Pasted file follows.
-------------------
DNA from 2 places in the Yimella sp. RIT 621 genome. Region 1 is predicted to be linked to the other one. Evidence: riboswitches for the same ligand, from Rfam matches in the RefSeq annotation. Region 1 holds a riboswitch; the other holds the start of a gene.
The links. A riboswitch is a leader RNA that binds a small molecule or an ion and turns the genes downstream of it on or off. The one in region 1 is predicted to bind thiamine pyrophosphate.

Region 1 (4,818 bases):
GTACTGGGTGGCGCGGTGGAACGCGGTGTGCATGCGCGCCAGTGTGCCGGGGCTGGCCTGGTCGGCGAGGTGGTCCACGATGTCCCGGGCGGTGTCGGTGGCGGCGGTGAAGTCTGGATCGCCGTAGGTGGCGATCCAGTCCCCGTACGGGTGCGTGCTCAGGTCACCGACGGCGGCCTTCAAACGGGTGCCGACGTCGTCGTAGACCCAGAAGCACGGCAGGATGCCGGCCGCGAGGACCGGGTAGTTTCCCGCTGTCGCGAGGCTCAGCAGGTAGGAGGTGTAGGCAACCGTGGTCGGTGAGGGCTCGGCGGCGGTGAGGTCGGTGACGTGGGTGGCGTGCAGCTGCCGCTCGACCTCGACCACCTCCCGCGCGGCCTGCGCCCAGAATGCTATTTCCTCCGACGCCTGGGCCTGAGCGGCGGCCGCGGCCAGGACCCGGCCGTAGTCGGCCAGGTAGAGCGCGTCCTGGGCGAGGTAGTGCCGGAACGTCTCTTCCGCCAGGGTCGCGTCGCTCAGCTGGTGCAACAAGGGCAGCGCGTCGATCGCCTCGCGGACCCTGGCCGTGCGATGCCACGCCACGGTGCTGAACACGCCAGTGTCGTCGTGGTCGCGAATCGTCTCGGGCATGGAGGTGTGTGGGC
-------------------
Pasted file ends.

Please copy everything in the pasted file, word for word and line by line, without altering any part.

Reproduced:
DNA from 2 places in the Yimella sp. RIT 621 genome. Region 1 is predicted to be linked to the other one. Evidence: riboswitches for the same ligand, from Rfam matches in the RefSeq annotation. Region 1 holds a riboswitch; the other holds the start of a gene.
The links. A riboswitch is a leader RNA that binds a small molecule or an ion and turns the genes downstream of it on or off. The one in region 1 is predicted to bind thiamine pyrophosphate.

Region 1 (4,818 bases):
GTACTGGGTGGCGCGGTGGAACGCGGTGTGCATGCGCGCCAGTGTGCCGGGGCTGGCCTGGTCGGCGAGGTGGTCCACGATGTCCCGGGCGGTGTCGGTGGCGGCGGTGAAGTCTGGATCGCCGTAGGTGGCGATCCAGTCCCCGTACGGGTGCGTGCTCAGGTCACCGACGGCGGCCTTCAAACGGGTGCCGACGTCGTCGTAGACCCAGAAGCACGGCAGGATGCCGGCCGCGAGGACCGGGTAGTTTCCCGCTGTCGCGAGGCTCAGCAGGTAGGAGGTGTAGGCAACCGTGGTCGGTGAGGGCTCGGCGGCGGTGAGGTCGGTGACGTGGGTGGCGTGCAGCTGCCGCTCGACCTCGACCACCTCCCGCGCGGCCTGCGCCCAGAATGCTATTTCCTCCGACGCCTGGGCCTGAGCGGCGGCCGCGGCCAGGACCCGGCCGTAGTCGGCCAGGTAGAGCGCGTCCTGGGCGAGGTAGTGCCGGAACGTCTCTTCCGCCAGGGTCGCGTCGCTCAGCTGGTGCAACAAGGGCAGCGCGTCGATCGCCTCGCGGACCCTGGCCGTGCGATGCCACGCCACGGTGCTGAACACGCCAGTGTCGTCGTGGTCGCGAATCGTCTCGGGCATGGAGGTGTGTGGGC